Like hailstones on flowers, we keep pelting our boys with scorn for the mere fact of being boys.
Assailing them at every turn, mass media thunders dispiriting messages like, “The End of Men,” “The Demise of Guys,” “Are Men Necessary?”
Not yet capable of nuance or understanding context, the opprobrium poured on men with undiscriminating malevolence must sound to their fragile minds like a factual, congenital defect of their gender. Guilty before proven innocent.
It’s the same guilt one is made to feel when walking into a Catholic church and met by the limp and lacerated body of Christ nailed to the cross. “Because of my fault, because of my fault, because of my great fault,” worshippers chant as they tap their guilt-ridden heart with their fist.
A year ago, the American Psychological Association put out its first-ever ‘Guidelines for Practice with Boys and Men.’ “From the first sentences,” laments Dr. Michael Gurian, “the APA did what so many other organizations do: fall back on the soft science of ‘masculinity is the cause of men’s problems’ and ‘removing masculinity is the solution.’”
No wonder most men refuse therapy and are committing suicide in increasing numbers.
I suppose the scorn lashed against men is a form of payback for us having once blamed women for all the ills of the world… Lilith, Eve, Pandora, Demeter… I get it.
But I’m an adult. I can take the punches without losing my balance. Boys cannot.
So pummeled, the wings of their spirit are prematurely clipped, discouraging them to soar and actualize their innate masculine nobility. Then we wonder why they are failing to launch, lag behind at school, seek respect by joining online hate groups, or vent their confusion through mass shootings.
“As profiles of school shooters have shown us,’ adds Michael Gurian, “the most dangerous male is not one who is strong, aggressive, and successful; the most dangerous male is one who is depressed, unable to partner or raise children successfully, unable to earn a living, unable to care for his children. The most dangerous man is not one with power but one who feels powerless.”
When an educated culture routinely denigrates masculinity and manhood, women will be perpetually stuck with boys. And without strong men, women will never attain a centered and profound sense of themselves as women. — Camille Paglia
The inference, for example, that Harvey Weinstein is toxic, ergo masculinity is toxic, is as idiotic as saying: “Cleopatra was a cunning harlots, ergo all women are harlots.”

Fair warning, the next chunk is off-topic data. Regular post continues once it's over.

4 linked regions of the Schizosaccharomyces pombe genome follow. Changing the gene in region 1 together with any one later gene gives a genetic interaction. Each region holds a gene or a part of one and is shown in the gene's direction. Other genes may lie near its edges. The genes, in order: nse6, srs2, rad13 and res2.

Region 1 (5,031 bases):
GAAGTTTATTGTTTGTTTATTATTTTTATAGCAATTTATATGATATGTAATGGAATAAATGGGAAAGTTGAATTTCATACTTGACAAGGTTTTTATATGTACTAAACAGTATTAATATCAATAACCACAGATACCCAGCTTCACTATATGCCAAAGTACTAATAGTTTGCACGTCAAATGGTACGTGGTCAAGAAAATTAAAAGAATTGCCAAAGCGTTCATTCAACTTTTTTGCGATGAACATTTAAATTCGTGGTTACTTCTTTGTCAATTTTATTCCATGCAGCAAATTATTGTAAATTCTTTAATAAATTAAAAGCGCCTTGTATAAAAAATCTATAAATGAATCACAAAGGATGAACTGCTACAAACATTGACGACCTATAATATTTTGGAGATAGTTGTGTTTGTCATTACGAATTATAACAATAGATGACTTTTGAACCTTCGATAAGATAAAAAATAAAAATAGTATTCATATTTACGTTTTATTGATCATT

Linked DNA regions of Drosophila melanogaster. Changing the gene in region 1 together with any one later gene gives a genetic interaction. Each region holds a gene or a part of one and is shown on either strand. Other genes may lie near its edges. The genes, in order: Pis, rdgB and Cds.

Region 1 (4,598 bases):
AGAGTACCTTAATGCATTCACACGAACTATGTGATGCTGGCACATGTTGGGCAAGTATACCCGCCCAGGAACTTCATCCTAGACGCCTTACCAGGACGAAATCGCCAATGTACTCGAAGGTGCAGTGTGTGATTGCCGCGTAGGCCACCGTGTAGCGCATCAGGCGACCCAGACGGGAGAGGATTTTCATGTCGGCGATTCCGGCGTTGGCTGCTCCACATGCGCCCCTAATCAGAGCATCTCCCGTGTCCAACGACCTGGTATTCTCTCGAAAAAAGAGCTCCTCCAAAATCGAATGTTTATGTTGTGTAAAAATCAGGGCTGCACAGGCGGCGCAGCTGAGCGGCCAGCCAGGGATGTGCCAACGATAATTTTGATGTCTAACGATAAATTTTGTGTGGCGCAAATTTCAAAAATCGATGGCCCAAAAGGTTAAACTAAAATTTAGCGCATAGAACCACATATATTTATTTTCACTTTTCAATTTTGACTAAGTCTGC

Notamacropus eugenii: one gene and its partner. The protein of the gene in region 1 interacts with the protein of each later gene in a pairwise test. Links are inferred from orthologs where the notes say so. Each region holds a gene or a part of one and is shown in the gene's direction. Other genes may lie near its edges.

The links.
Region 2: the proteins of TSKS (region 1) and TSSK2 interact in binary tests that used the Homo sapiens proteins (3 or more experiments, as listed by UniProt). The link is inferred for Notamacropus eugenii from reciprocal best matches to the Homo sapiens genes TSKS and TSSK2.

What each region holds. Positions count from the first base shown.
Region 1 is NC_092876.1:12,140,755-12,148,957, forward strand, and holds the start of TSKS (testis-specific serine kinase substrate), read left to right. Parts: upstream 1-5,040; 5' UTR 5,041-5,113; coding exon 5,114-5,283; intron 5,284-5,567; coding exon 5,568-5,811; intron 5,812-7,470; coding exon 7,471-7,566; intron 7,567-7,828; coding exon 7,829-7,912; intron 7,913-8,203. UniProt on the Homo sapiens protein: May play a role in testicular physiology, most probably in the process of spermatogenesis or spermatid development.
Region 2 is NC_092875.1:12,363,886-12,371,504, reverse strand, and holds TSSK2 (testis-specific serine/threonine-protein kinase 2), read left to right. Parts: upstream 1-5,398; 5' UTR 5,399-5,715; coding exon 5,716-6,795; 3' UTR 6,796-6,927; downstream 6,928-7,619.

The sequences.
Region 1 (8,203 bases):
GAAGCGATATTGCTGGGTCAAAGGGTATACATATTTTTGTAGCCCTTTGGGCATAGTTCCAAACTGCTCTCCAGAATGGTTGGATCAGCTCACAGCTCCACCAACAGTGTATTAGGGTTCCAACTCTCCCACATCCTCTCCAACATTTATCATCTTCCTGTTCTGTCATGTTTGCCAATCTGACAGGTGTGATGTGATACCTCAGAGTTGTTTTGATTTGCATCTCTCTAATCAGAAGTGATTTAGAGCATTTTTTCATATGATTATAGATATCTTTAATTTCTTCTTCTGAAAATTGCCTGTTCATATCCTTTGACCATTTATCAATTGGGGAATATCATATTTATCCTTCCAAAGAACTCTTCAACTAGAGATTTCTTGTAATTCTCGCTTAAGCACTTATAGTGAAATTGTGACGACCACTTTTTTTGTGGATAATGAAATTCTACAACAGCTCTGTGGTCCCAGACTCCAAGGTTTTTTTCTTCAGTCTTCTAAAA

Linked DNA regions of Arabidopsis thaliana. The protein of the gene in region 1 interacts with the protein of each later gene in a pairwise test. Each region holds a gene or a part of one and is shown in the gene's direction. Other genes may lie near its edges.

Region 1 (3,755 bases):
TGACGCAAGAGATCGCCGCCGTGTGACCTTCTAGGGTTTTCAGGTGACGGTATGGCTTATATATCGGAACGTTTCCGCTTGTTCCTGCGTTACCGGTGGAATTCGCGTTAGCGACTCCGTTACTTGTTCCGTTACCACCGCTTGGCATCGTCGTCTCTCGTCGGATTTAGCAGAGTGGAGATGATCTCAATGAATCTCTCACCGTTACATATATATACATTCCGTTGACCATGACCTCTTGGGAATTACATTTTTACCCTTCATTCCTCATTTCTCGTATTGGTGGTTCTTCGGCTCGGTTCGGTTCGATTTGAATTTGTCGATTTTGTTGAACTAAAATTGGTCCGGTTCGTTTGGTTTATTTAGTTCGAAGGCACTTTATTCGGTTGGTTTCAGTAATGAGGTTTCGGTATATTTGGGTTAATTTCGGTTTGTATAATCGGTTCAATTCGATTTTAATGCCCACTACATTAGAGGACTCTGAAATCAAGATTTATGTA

For every Weinstein, there are hundreds of men, like Aaron Feis, Jon Blunk, Matt McQuinn, and Alex Teves, who sacrificed their lives shielding the innocent from harm. Toxic you say?
For every Trump, I give you a Jefferson, a Washington and a Lincoln.
For every Hitler, I give you a Churchill and a Roosevelt.
Keep raising the toxic flag and shaming boys for being boys and you will awaken the beast. Our world has paid a heavy price at the hands of humiliated boys who sought retribution and power through bloodletting.
If you must vent, go ahead. There is a valid reason for your rightful anger. Just put away your shotgun and bring out your high-precision rifle. Boys don’t need to suffer the impact of your broad-stroked vitriol striking the guilty and innocent alike. Exceptions do not prove a rule. A radical Muslim, for instance, does not represent the entirety of the Islamic faith.
The rise of women, however long overdue, does not require the fall of men. – Christina Hoff Sommers.
Boys need to know they are needed and wanted. That the world needs their fierce, warrior energy as much as it needs women’s intuition, empathy, and nurturing power.
“Boys are such great kids,” writes Katey McPherson in ‘Why Teens Fail: What to Fix,’ “because of who they are — so direct, so compassionate, so full of energy and wonder, if we can just see it and love it. To nurture it, though, especially as one of four sisters and a mother of four girls, I had to commit consciously to seeing male nature as a strong part of this world that needs my help to be and remain strong.”
If we, as a culture, insist on rejecting their unique gifts, we will perpetuate the parable of Cain and Abel. Brothers will keep slaying brothers and our boys will be condemned to a life of wandering — adrift and disoriented.
Male character traits such as strength, stoicism, rightful anger, and transformative power are vital forces for good if they are rightly understood and channeled.
Masculinity is not the enemy. The enemy is distorted, crafty, and malevolent language.